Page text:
OUT TODAY You can view this and all previous issues of SPEAK on I S S U U . C O M / S P E A K M A G A Z I N E M E D I A SPEAK Magazine is published quarterly by students in the Louisiana Tech University Department of Communication and Media Studies

4 • The Tech Talk • January 12, 2017





Keeping up with the resolutions


Caleb Daniel Starla Gatson Amber Harrington Kacie Kaufman


Brian Blakely



Colin Fontenot Jonathan Shaul Ashley Kober Danny Do


T. Scott Boatright Dr. Judith Roberts





Tech Talk subscriptions are $25 a year. Mail to: Tech Talk Subscrip­ tions, P.O. Box 10258, Ruston, LA 71272.

MORGAN BERNARD Staff Reporter|


New Year’s resolution is a decision to make a change in your life as a way to accomplish a personal goal or break a habit. When people look back at the past year, they want to make an effort to improve themselves for the next. These resolutions are something that most of us have tried to accomplish more than once, but New Year’s resolutions are famous for being dropped early in the year. So how does one manage to keep a resolution strong all year long? One simple way of sticking to a New Year’s resolution is to think realistically. It is always easier to give up on a task if that task is difficult right from the beginning. Start with something you can actually work with and add onto it as you pass that goal. When and where we think about resolutions is an important part of the process as well. It is




LETTERS TO THE EDITOR The Tech Talk welcomes letters to the editor. However, we reserve the right not to print anonymous letters. We also ask that each letter be accompanied by a telephone number, address and classification or title. We will not print the telephone number. Viewpoints should be mailed or brought to The Tech Talk office, 138 Keeny Hall, by 4 p.m. the Friday prior to a Thursday publication. Letters should be mailed to The Tech Talk, P.O. Box 10258, Ruston, LA 71272. Emails should be sent to You can also submit letters online at lettertotheeditor/.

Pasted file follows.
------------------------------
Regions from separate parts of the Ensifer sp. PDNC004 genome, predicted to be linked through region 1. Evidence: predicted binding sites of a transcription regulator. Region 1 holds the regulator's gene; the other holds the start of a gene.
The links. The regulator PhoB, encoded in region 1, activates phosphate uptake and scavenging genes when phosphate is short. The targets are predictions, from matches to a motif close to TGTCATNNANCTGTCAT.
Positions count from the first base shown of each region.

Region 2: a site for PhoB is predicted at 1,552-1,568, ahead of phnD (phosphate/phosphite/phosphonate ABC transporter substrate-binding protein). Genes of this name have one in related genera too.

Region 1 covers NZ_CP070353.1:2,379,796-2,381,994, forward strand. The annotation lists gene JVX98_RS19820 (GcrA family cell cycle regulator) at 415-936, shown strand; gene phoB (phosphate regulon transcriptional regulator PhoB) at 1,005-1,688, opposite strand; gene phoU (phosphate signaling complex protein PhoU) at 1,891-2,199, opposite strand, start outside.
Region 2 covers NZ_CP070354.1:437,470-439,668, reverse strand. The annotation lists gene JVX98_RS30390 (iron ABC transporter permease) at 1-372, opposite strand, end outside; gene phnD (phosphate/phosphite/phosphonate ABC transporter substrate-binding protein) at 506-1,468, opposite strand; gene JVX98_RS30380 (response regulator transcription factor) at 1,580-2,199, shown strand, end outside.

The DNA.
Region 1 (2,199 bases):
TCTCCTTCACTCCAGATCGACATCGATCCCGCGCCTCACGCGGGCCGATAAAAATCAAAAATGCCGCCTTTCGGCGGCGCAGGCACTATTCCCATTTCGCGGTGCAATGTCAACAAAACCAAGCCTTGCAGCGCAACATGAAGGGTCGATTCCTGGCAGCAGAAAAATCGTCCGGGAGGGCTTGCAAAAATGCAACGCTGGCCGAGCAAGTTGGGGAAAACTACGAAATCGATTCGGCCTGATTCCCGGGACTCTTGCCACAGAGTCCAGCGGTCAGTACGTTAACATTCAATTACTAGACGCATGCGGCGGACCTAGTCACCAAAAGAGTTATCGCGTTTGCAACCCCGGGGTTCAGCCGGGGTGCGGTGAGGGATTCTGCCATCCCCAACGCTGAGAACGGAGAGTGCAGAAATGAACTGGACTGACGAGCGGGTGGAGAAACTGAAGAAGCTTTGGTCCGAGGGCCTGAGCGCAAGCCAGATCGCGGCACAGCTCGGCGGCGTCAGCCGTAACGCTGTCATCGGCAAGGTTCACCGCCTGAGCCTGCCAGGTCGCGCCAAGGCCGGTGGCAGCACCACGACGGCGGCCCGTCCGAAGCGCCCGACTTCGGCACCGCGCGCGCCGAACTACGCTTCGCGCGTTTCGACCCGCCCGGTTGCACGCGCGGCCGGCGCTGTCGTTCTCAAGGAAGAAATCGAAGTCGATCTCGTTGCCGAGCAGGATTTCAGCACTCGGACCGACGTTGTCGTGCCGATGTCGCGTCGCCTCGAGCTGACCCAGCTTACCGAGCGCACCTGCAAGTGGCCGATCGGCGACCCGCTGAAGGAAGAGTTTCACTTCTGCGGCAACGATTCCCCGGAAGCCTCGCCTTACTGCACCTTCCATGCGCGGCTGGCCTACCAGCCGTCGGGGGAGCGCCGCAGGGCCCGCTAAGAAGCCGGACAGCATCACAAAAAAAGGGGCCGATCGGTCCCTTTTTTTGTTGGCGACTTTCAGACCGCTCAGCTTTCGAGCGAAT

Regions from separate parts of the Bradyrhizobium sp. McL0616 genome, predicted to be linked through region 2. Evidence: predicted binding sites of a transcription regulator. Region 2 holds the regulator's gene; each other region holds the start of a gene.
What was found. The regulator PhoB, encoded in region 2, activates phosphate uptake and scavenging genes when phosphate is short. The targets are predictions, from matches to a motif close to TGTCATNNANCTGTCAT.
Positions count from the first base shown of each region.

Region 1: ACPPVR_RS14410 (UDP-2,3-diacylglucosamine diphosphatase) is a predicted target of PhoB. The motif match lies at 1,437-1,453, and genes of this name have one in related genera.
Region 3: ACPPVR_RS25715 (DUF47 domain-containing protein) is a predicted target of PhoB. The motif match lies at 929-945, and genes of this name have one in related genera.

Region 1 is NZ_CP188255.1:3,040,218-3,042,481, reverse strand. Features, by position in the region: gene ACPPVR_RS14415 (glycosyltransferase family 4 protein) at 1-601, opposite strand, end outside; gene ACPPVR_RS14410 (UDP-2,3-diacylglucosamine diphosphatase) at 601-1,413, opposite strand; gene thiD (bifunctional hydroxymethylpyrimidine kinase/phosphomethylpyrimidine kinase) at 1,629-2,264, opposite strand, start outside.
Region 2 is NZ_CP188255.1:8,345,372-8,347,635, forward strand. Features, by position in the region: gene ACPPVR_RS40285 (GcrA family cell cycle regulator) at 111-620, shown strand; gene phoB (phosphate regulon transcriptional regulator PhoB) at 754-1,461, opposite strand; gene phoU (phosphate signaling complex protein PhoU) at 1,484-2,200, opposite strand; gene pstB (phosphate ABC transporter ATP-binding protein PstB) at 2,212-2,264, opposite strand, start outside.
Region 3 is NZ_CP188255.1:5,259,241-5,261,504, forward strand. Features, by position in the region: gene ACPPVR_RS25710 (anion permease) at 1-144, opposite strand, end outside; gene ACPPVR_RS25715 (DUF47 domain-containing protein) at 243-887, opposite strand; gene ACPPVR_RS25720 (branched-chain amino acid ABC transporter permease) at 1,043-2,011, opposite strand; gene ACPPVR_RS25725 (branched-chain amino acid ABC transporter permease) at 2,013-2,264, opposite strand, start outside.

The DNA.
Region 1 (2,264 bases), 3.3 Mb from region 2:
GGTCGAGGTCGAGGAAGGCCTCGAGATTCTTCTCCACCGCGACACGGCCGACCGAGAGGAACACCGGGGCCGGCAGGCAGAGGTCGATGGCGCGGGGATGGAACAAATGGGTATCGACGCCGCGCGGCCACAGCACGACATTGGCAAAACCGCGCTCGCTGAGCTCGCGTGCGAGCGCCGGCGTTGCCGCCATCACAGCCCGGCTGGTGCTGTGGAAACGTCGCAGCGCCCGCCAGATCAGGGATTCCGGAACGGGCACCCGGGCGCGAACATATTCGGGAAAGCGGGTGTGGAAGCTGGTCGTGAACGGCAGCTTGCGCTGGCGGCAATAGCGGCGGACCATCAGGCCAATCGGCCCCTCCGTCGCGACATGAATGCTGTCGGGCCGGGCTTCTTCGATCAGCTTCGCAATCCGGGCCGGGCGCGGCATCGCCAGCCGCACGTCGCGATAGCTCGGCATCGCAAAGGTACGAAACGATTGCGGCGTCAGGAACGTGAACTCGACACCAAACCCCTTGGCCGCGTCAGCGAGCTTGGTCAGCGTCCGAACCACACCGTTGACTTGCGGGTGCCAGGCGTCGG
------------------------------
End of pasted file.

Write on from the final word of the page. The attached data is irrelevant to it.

Louisiana Tech University is committed to the principle of providing the opportunity for learning and development of all qualified citizens without regard to race, sex, religion, color, national origin, age, disability, marital status, or veteran status for admission to, participation in, or employment in the pro­ grams and activities which the University sponsors or operates. For Title IX information, see University Policy #1445 at http:// policies­and­procedures/1445. shtml.

to reach that goal. But when getting a reward make sure it is something that does not contradict with your resolution. A pint of ice cream after that mile run may not be the best choice to celebrate with. The best advice I have been given about resolutions, and anything in life, is to never give up. Take it day by day and do the best you can. When you find your goals getting harder and harder to accomplish as the year goes on, start over and work your way back up. Restarting a resolution is better than giving up on it altogether. The most important part of New Year’s resolutions is to have fun doing them, and enjoy your new year! If your goal is to hit the weights, do volunteer work or whatever you choose to do, just put in your best effort and make this year your best. Morgan Bernard is a sophomore journalism major from Echo who serves as a staff reporter for The Tech Talk.

Don’t forget about tomorrow